Anyway, the straightforward question, the very good, legitimate question involved how I knew what a certain character felt, what I tapped into to understand that character's emotional reaction to a devastating event.
I tried to think up something in my own life that was close to what my character had experienced; and though I could have given some vague, glib answer, it would have been false. I personally knew nothing about what my character had undergone.
But as a writer, I knew everything about it, because see, I was there. And because I know that character as well--no, better, than I know myself. The only thing I can't explain is how I came by that knowledge.
Though I hadn't even written about the event in question--a fatal car crash--directly, I knew the exact bend in the road where it occurred. I knew the sounds that accompanied it, and the shattering silence that waited in its aftermath. An emptiness that would linger on the road, and in the house, and in the pit of my character's stomach for days and weeks and years to come.
So my dumb answer to the question of how I know what she felt is not a cogent response, but another question: Where did this character come from in the first place; and how did she get into my brain?
For some writers, the answer is clearly that they find their characters around them. They write about themselves or their mothers, their faithless lovers, or the kid who tormented them in fifth grade. Other writers claim to create "composites" from life.
But mostly, when I write fiction, I don't invite friends or family inside the story. I prefer to build a house, to pave the streets of a metaphorical city, and then see who shows up, whether they speed on the highway or travel back roads at a leisurely pace, and what they have to say. Then, for an hour or a couple of years, depending on the length of the piece I'm working on, I give them the run of the place.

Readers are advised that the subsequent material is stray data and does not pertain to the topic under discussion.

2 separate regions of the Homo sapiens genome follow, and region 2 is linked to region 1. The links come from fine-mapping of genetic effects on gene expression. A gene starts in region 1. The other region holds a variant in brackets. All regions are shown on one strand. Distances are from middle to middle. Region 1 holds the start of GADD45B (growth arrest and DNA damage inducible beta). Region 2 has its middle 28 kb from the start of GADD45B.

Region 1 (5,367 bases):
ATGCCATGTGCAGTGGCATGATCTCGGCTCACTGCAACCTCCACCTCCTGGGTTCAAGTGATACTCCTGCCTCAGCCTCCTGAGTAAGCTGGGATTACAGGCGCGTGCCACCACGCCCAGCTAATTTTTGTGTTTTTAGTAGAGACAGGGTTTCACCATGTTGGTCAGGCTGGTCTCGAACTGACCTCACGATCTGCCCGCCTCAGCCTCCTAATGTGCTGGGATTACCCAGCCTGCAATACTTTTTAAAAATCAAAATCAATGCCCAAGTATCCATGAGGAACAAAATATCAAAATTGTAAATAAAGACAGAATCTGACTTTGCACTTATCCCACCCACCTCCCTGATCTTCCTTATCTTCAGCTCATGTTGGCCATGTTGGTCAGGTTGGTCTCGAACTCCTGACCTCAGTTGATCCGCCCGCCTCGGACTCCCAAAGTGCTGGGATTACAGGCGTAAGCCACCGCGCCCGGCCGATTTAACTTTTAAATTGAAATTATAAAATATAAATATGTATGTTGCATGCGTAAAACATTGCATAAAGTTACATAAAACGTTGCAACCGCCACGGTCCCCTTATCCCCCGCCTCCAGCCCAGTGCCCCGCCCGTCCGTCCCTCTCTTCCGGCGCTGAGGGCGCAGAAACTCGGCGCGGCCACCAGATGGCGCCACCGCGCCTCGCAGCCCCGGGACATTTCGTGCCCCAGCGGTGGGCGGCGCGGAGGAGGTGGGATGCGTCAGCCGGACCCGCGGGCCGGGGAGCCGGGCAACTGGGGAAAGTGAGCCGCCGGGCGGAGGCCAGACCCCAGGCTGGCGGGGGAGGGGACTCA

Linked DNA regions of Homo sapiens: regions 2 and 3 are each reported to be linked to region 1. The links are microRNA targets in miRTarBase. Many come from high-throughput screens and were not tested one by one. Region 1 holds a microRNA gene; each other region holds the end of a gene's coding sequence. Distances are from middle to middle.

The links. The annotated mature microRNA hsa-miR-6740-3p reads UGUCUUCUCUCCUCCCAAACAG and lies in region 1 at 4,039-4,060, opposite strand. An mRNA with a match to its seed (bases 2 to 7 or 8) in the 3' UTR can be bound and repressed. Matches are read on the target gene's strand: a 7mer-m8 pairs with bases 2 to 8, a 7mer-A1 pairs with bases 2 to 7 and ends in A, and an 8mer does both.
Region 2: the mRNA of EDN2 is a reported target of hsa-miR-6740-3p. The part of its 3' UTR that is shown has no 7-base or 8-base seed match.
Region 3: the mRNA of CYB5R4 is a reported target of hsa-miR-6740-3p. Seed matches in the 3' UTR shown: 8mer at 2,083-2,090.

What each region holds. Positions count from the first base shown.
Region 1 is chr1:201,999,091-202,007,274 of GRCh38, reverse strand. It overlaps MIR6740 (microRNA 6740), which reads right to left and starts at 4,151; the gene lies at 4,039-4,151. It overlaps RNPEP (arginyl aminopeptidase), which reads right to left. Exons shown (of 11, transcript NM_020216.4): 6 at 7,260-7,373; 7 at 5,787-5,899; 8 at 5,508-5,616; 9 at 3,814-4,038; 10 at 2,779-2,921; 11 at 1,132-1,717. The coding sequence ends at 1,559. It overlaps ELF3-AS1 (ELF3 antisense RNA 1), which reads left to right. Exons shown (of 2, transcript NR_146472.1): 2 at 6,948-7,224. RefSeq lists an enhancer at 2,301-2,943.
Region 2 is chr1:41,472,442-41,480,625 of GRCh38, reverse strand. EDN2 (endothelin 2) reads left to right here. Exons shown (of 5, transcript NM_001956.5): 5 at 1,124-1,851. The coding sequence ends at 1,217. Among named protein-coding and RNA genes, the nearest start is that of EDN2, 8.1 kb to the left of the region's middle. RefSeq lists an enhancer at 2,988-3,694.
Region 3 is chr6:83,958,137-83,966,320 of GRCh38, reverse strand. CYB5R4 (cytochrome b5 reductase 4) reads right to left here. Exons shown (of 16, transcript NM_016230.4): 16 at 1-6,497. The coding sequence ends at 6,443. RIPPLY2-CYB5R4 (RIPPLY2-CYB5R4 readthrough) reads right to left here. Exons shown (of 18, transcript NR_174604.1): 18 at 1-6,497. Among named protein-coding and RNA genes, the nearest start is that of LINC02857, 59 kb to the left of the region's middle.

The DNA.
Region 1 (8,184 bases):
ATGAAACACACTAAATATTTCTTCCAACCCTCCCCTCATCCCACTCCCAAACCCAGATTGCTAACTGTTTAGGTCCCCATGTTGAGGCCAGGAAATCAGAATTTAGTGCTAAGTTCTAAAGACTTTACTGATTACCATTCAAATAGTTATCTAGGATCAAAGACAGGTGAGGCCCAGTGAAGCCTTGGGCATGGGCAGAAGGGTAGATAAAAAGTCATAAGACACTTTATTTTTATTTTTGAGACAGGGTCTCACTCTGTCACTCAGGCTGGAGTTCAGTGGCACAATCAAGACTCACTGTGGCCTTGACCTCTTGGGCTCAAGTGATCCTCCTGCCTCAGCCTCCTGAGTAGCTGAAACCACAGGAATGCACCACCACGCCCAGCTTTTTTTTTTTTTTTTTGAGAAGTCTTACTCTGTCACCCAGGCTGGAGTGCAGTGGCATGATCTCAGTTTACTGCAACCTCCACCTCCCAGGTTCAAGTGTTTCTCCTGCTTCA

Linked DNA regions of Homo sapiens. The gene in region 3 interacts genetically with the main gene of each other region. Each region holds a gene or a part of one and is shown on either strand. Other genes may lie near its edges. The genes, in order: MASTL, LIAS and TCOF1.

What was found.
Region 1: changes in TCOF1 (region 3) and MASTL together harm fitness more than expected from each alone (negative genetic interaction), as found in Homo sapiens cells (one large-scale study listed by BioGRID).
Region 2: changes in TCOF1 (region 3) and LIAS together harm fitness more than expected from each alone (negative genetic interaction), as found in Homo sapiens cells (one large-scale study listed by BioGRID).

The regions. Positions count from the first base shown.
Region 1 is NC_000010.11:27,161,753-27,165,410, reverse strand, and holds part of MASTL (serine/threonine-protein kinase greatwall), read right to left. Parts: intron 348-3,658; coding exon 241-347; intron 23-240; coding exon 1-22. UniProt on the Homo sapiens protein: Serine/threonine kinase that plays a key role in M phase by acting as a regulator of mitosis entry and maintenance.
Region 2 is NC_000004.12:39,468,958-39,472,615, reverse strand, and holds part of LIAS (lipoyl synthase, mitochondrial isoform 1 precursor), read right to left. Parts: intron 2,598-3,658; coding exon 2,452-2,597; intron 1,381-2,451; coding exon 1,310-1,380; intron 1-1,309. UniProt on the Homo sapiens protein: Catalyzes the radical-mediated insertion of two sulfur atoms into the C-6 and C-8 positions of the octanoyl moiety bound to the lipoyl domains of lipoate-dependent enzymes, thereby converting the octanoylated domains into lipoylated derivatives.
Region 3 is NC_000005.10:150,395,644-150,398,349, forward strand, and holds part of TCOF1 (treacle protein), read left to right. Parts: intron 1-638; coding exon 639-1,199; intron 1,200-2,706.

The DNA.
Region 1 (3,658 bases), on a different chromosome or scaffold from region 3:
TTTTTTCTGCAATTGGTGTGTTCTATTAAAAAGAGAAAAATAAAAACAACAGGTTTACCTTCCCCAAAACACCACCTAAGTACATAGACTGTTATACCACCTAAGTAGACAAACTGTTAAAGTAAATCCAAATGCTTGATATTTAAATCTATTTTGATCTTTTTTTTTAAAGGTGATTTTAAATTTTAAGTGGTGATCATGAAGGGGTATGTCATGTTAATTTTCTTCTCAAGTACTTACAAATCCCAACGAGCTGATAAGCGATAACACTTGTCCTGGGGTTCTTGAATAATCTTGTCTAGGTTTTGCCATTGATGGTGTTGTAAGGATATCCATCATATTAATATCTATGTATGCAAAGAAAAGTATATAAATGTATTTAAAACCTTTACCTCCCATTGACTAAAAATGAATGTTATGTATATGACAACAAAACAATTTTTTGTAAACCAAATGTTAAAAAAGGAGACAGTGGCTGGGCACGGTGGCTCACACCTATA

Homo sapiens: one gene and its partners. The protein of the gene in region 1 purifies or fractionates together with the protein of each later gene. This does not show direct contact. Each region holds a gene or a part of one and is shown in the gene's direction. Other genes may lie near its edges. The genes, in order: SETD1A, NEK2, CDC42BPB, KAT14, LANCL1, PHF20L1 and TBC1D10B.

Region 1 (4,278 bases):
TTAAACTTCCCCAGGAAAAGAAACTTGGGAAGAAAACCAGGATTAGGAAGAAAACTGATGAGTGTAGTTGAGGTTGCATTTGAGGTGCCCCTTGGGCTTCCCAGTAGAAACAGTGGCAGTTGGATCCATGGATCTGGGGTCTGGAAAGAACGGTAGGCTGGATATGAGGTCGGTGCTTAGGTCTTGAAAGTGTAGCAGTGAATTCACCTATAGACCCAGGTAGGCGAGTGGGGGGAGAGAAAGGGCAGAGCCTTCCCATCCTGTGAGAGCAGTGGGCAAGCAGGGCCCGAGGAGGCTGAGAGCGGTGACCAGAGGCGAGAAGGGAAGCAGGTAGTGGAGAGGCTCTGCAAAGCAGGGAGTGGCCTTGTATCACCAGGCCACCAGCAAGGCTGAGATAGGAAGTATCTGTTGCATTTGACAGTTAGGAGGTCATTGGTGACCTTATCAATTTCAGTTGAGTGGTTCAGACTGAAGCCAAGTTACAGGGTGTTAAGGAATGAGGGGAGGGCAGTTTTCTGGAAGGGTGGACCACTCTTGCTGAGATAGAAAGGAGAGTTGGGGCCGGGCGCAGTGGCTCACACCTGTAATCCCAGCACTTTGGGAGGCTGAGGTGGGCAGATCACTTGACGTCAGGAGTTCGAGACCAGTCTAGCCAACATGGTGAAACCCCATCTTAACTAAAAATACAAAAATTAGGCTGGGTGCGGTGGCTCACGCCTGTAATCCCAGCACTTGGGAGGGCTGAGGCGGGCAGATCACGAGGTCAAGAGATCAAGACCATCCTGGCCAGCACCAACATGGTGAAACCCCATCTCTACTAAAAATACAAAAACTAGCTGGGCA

I let them infect my dreams, and hound me with their obsessions. I learn how they take their coffee, what music triggers depressing memories, and whether they can dance or not. I walk around my house with my head in my hands listening to their voices, and then I go to the computer and spill everything I've seen and heard.
Not to get too metaphysical and creepy about it, but it's not all that different from a possession or a haunting. Once one of these so-called characters enters my house, the only way for me to be free of them is to tell their story. Exactly as they want me to tell it.
Friday, December 02, 2005
Originally uploaded by danny_bra.
I'm sure every profession has its secret knowledge. Doctors, for instance, probably learn how to spot a hypochondriac within three minutes of the first whiney hello. And elementary school teachers must assimilate the mysterious art of casting a spell on 20 active little maniacs that's potent enough make them sit in their chairs for the better part of the day. (As a mother, I've always been amazed by that one.)